German Chancellor Angela Merkel has suggested an alternative to the Irish border backstop – a key Brexit sticking point – could be found within 30 days.
Speaking at a news conference alongside Prime Minister Boris Johnson in Berlin, she stressed it would be up to the UK to offer a workable plan.
The PM said he was “more than happy” with that “blistering timetable”.
He accepted the “onus” was on the UK, but said he believed there was “ample scope” for a new deal to be reached.
In his first overseas visit to a fellow leader, Mr Johnson is meeting Mrs Merkel after he told the EU the backstop – which aims to prevent a hard Irish border after Brexit – must be ditched if a no-deal exit was to be avoided.
He will meet French President Emmanuel Macron on Thursday, before attending the G7 summit on Saturday alongside other leaders including US President Donald Trump.
The EU has repeatedly said the withdrawal deal negotiated by former PM Theresa May, which includes the backstop, cannot be renegotiated.
And – despite Mrs Merkel’s comments – that message was echoed by Mr Macron on Wednesday evening.
“Renegotiation of the terms currently proposed by the British is not an option that exists, and that has always been made clear by [EU] President Tusk,” he told reporters in Paris.
At the news conference, the German chancellor said a realistic alternative to the plan would require “absolute clarity” on the post-Brexit future relationship between the UK and the EU.
“The backstop has always been a fall-back option until this issue is solved,” she said.
“It was said we will probably find a solution in two years. But we could also find one in the next 30 days, why not?”
Mr Johnson replied: “You rightly say the onus is on us to produce those solutions, those ideas […] and that is what we want to do.
“You have set a very blistering timetable of 30 days – if I understood you correctly, I am more than happy with that,” he added.
He added that alternatives to the backstop had not been “actively proposed” under his predecessor Theresa May – but he was pressed by Mrs Merkel to spell out what such alternatives might look like.
The prime minister has insisted he wants the UK to leave the EU with a renegotiated withdrawal deal, but the UK must leave on 31 October “do or die”.
If implemented, the backstop would see Northern Ireland staying aligned to some rules of the EU single market, should the UK and the EU not agree a trade deal after Brexit.
It would also see the UK stay in a single customs territory with the EU, and align with current and future EU rules on competition and state aid.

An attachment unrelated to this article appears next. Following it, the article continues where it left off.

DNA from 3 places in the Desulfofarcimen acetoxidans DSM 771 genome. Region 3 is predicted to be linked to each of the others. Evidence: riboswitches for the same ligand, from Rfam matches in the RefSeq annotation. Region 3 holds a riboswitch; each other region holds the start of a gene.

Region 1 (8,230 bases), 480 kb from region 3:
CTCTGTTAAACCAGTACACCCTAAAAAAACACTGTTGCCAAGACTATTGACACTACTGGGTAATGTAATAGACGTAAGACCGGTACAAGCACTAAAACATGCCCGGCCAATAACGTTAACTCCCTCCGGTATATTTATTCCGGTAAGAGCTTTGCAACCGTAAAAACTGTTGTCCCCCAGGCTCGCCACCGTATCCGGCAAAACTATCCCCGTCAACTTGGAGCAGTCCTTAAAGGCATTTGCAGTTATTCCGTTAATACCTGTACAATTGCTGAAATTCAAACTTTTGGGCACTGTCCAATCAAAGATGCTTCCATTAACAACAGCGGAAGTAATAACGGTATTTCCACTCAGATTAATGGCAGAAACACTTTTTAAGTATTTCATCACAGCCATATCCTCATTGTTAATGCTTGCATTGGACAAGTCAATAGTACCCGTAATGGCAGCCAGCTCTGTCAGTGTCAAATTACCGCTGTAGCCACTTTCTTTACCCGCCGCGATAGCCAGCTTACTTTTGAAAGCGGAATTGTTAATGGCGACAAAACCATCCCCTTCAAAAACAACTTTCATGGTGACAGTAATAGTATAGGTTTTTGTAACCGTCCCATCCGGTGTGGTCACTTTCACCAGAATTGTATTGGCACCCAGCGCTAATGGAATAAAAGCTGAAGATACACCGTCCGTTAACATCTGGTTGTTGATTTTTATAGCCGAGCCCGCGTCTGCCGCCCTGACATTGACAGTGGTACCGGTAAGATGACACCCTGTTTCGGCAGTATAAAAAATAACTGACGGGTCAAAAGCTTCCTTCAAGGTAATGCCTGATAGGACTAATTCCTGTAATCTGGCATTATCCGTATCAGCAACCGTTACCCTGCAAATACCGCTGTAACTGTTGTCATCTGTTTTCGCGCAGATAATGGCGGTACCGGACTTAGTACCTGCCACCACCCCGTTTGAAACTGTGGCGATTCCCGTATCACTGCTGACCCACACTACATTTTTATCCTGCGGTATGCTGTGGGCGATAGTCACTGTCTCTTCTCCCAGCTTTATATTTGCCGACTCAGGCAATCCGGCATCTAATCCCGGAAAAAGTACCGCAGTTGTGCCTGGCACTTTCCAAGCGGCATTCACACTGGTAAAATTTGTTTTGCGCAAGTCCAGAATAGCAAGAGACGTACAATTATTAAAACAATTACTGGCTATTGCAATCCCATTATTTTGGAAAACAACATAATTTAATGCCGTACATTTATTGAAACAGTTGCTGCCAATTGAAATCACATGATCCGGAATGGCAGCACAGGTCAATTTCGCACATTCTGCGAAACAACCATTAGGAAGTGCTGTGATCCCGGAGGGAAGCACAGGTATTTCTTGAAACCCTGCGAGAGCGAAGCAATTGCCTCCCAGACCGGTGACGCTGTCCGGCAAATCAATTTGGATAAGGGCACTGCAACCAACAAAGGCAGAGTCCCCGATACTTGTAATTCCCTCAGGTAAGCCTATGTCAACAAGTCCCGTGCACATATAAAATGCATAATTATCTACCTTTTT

These arrangements would apply until both the EU and UK agreed they were no longer necessary. Brexit supporters fear this could leave the UK tied to the EU indefinitely.
Mr Johnson called the backstop “anti-democratic” and “unviable”.
Should we be optimistic about the scope for a Brexit breakthrough after Angela Merkel suggested a solution to remove the need for the backstop could be found – possibly even within just 30 days?
Boris Johnson will certainly be pleased the German chancellor has left a door open.
But don’t get carried away. There’s a reason Europe is so adamant the backstop has to stay in the Brexit deal – it just doesn’t believe there is a workable alternative available right now.
Boris Johnson says it’s his job to find a solution and accepted a deadline of 30 days to come up with one.
The pressure is firmly on the UK to find that solution – and it’s going to be a huge challenge to put it mildly.
Meanwhile, Jeremy Corbyn has cancelled a trip to Ghana later this week, urging opposition MPs to meet urgently to discuss ways to prevent a no-deal Brexit.
SNP Westminster leader Ian Blackford has confirmed he would attend the meeting next Tuesday, but warned the Labour leader that “all options must be on the table”.
Mr Corbyn has proposed that in order to prevent a no-deal exit, opposition MPs should help him defeat the government in a no-confidence motion and install him as a caretaker PM.
If he wins the vote, he plans to delay Brexit, call a snap election and campaign for another referendum.
But the Liberal Democrats, and some potential Tory allies opposed to a no-deal exit, have indicated they won’t back a plan that leads to Mr Corbyn in No 10.